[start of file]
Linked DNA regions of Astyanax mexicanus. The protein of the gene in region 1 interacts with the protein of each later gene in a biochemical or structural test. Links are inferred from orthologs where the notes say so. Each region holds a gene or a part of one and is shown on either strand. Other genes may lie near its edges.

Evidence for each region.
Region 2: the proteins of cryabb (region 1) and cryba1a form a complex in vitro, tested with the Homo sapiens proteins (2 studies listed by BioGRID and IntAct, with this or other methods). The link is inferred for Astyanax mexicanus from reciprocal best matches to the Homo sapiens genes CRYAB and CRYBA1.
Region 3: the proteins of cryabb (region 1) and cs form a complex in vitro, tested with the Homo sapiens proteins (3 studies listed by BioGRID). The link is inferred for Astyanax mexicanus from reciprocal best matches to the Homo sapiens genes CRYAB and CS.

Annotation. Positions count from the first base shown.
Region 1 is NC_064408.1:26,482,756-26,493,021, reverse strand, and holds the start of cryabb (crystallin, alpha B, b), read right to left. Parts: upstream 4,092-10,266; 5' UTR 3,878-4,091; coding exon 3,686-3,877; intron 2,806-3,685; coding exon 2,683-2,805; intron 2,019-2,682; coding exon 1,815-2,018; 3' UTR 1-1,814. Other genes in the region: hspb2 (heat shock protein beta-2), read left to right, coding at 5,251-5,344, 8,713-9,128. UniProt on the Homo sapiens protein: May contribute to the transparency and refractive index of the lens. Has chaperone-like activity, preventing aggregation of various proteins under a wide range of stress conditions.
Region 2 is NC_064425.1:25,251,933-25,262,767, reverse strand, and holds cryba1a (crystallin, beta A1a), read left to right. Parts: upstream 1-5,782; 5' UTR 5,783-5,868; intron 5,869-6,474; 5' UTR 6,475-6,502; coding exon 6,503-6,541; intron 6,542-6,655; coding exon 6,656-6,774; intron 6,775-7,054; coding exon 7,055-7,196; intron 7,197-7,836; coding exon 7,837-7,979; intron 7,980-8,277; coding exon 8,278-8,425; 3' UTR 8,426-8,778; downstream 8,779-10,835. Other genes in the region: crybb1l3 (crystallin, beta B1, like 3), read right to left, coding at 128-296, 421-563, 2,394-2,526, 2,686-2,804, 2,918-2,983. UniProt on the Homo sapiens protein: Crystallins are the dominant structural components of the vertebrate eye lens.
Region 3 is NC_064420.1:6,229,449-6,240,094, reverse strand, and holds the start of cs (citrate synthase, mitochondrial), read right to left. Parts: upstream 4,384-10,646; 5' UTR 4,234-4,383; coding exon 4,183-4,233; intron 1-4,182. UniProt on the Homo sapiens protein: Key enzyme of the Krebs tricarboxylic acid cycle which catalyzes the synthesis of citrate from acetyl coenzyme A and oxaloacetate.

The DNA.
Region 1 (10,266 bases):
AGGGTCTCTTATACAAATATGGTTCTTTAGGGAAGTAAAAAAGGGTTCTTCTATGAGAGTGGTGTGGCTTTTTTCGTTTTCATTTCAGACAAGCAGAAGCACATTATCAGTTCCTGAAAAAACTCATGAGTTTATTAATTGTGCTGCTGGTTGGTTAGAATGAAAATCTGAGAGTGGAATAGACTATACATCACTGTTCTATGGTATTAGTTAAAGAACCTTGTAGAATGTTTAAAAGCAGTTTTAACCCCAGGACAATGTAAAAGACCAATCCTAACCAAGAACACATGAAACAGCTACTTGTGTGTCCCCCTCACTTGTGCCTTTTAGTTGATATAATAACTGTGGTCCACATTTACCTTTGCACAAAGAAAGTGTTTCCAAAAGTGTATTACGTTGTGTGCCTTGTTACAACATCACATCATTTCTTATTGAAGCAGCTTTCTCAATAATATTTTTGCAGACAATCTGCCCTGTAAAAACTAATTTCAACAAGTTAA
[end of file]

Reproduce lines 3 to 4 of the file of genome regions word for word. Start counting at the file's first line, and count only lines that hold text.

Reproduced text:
Region 2: the proteins of cryabb (region 1) and cryba1a form a complex in vitro, tested with the Homo sapiens proteins (2 studies listed by BioGRID and IntAct, with this or other methods). The link is inferred for Astyanax mexicanus from reciprocal best matches to the Homo sapiens genes CRYAB and CRYBA1.
Region 3: the proteins of cryabb (region 1) and cs form a complex in vitro, tested with the Homo sapiens proteins (3 studies listed by BioGRID). The link is inferred for Astyanax mexicanus from reciprocal best matches to the Homo sapiens genes CRYAB and CS.